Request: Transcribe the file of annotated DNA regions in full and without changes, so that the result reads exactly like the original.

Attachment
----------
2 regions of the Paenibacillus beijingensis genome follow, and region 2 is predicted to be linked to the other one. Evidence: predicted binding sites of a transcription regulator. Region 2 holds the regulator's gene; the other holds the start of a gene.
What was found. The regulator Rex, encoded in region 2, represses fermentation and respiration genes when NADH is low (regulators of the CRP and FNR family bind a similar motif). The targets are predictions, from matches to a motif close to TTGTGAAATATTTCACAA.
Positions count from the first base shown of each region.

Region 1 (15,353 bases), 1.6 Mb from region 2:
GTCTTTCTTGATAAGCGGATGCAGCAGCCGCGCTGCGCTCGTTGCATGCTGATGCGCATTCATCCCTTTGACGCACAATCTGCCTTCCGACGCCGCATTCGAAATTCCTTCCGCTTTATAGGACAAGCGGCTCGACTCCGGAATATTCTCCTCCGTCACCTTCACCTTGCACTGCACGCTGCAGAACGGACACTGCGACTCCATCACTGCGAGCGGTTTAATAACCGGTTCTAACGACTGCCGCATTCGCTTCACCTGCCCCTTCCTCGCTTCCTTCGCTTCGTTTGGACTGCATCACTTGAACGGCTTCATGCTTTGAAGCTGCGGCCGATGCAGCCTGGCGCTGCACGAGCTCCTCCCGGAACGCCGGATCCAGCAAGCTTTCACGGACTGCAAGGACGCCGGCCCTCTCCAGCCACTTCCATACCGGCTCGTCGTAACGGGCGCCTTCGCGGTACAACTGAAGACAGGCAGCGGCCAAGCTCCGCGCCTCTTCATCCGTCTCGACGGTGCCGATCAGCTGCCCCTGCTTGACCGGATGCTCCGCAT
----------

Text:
2 regions of the Paenibacillus beijingensis genome follow, and region 2 is predicted to be linked to the other one. Evidence: predicted binding sites of a transcription regulator. Region 2 holds the regulator's gene; the other holds the start of a gene.
What was found. The regulator Rex, encoded in region 2, represses fermentation and respiration genes when NADH is low (regulators of the CRP and FNR family bind a similar motif). The targets are predictions, from matches to a motif close to TTGTGAAATATTTCACAA.
Positions count from the first base shown of each region.

Region 1 (15,353 bases), 1.6 Mb from region 2:
GTCTTTCTTGATAAGCGGATGCAGCAGCCGCGCTGCGCTCGTTGCATGCTGATGCGCATTCATCCCTTTGACGCACAATCTGCCTTCCGACGCCGCATTCGAAATTCCTTCCGCTTTATAGGACAAGCGGCTCGACTCCGGAATATTCTCCTCCGTCACCTTCACCTTGCACTGCACGCTGCAGAACGGACACTGCGACTCCATCACTGCGAGCGGTTTAATAACCGGTTCTAACGACTGCCGCATTCGCTTCACCTGCCCCTTCCTCGCTTCCTTCGCTTCGTTTGGACTGCATCACTTGAACGGCTTCATGCTTTGAAGCTGCGGCCGATGCAGCCTGGCGCTGCACGAGCTCCTCCCGGAACGCCGGATCCAGCAAGCTTTCACGGACTGCAAGGACGCCGGCCCTCTCCAGCCACTTCCATACCGGCTCGTCGTAACGGGCGCCTTCGCGGTACAACTGAAGACAGGCAGCGGCCAAGCTCCGCGCCTCTTCATCCGTCTCGACGGTGCCGATCAGCTGCCCCTGCTTGACCGGATGCTCCGCAT